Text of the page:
Shards of Ar'dalan
Why do ______ hate ______ ?
This page hopes to explain the subtle nuances of the Shards of Ar’dalan campaign, and why certain NPCs behave the way they do. By providing various dates and references to the timeline, this page should give you an easy reference for character motivations, either to reinforce or reinterpret the narrative as you choose.
Humans are a short-lived race compared to the many other magical denizens of Ar’dalan. And while they have existed alongside other races since the Age of Awakening, they have a relatively short memory of events. While their earliest encounters with other races are lost to their own scholars, the Elves always seem poised to offer perfect accounts of all wrong-doings.
While the earliest encounters with Humans have been shaky with Elves, several monarchs have had made the attempt at peaceful cohabitation of the continent. These moments of peace with the Elves culminated, to Humans, into the War of Sanguine Letters, sparked by the fall of House Anhelleth. A war lasting three generations, it bred a hostility in Humans that hasn’t abated in many parts of the Three Thrones.
With Humans as the victor of the War of Sanguine Letters, they sought to find peace (however tenuous) with their neighbors. During a time of political uncertainty, the newly crowned Rha’mad Deikar had his vision, and began petitioning his House of Lords for funding his Holy War. The end result of his campaign being the formation of what would become the Third Throne; recognized much later into the reign of his successor. While politically unpopular at its inception, its prophetic outcome emboldened the humans of their claim, further agitating the races of the continent.
As it stands, all major trade between the Three Thrones and the Elven Kingdoms until further dialogues with their neighbors are resolved. This policy however is undermined by the Kingdom of Uj’teva and the Dwarven Holds who see no point in joining that economic loss while their own disputes are still to be resolved.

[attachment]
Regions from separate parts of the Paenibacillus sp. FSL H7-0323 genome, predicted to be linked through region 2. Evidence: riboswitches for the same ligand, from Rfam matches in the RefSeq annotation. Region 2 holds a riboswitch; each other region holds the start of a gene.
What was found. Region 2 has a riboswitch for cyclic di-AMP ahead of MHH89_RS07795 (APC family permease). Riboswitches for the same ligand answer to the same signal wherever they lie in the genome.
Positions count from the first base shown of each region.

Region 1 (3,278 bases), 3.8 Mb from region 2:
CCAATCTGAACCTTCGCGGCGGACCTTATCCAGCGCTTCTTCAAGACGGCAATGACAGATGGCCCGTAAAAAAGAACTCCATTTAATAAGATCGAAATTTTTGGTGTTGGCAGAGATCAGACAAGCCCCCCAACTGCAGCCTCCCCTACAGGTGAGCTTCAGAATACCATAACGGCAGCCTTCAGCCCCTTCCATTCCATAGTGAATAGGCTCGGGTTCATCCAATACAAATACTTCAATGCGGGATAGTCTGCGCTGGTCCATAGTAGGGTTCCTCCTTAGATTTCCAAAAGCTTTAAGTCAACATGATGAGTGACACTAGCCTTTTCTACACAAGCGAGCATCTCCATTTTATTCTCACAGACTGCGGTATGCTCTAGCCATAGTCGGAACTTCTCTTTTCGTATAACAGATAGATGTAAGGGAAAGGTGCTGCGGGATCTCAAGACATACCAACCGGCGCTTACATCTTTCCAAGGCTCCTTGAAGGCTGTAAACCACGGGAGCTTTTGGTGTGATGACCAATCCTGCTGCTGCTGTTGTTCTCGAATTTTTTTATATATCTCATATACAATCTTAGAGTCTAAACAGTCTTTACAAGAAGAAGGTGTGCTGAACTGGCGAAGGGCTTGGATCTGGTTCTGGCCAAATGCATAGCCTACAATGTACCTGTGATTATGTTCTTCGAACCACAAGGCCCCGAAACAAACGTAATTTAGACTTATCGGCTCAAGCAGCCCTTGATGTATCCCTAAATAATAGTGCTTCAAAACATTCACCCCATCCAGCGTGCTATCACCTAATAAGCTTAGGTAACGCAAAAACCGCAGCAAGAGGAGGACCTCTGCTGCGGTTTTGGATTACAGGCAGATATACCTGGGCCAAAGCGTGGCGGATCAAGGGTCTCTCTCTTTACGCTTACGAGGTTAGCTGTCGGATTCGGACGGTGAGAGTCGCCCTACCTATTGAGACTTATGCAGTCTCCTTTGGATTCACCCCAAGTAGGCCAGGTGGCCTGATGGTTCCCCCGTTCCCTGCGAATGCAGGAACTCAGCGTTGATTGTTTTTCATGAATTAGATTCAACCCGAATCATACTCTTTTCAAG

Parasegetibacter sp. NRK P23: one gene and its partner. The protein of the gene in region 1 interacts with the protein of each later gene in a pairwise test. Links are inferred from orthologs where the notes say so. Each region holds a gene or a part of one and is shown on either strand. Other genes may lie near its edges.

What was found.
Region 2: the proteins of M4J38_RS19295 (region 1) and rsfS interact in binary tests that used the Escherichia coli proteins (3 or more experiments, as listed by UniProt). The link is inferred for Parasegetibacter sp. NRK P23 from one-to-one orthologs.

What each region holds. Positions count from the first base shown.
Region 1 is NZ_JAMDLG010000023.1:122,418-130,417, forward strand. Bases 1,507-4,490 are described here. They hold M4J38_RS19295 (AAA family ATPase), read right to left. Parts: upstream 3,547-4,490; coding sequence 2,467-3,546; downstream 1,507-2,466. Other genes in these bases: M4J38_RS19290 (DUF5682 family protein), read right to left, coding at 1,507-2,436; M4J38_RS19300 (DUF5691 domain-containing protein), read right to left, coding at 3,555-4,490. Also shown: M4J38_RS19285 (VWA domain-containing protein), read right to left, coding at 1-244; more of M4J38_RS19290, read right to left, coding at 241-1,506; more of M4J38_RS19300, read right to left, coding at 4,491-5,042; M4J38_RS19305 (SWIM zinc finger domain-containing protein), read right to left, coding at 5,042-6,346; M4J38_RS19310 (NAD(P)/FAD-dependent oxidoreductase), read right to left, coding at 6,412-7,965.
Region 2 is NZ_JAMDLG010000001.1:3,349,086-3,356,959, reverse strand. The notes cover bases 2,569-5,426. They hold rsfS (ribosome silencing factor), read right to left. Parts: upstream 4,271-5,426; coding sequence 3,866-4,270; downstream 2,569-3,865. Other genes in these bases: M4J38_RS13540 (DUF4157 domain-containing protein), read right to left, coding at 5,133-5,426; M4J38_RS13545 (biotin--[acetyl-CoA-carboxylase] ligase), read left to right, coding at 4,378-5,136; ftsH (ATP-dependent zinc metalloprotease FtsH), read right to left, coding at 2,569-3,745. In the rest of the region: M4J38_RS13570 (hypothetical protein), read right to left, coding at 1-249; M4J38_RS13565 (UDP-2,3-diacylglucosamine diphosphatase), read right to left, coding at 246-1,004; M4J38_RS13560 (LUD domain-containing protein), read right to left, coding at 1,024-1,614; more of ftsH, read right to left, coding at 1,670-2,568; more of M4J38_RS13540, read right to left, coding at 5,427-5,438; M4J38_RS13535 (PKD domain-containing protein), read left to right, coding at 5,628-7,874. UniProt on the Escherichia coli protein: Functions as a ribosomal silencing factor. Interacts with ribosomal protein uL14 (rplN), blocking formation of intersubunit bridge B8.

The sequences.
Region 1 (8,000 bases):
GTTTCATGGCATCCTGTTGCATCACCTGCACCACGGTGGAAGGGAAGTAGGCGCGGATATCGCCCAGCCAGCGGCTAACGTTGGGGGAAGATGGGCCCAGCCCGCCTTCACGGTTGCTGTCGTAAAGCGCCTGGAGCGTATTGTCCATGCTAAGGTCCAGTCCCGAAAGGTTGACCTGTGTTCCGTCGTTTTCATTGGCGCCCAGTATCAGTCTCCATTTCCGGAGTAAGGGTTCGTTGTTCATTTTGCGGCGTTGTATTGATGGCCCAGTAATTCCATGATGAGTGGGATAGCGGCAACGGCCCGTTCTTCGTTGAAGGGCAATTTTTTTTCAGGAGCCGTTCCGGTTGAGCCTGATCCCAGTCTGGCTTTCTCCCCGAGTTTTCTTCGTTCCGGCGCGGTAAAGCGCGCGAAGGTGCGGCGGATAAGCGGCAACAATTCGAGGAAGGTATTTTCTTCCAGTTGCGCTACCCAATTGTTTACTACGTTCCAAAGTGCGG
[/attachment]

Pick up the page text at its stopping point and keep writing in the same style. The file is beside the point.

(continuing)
These all form the major contention that permeates the modern Azemoran political landscape, whereby Elves reject the divine right of Humans and Humans distrust the narratives of Elves.
The antagonisms of Dwarves and Humans is tenuous at best, and cautious to provoke the other. Neither are naive to the other’s capability but often their visions of justice clash; usually quite literally. Dwarven Lords hold the law of mineral rights above all others, just as the Elven Kingdoms enjoy their air rights, and this has been the basis of conflicts with the “Right of the Mountains” of the Three Thrones.
While Humans have certainly been kept content at a generous 2 mile leeway, their inability to patrol the Underdark of Azemora effectively has left them exposed. There are often conflicts with pirates shipping massive amounts of ore from the northern and southern shores of the Three Thrones. While it’s known to be the Uj’tevan and Dwarven people, their governments disavow their direct involvement. This has earned an “arm’s-length” worth of trust between them.
Gnomes and Halfings
In all fairness the antagonisms of Humans and those they’ve unwittingly incorporated into their holds has left them feeling a bereft caretaker. The Feywoods were once the furthest uncharted woods until Rhamad’s vision that sparked the Holy War. It wasn’t until the very end of these campaigns, and the city of Fahrunefell began in earnest reconstruction that Petal Harbor was founded by Halflings.
Often they are known to clash over Rights of the Fey, which was formally recognized in the third era with the Declaration of the Fey.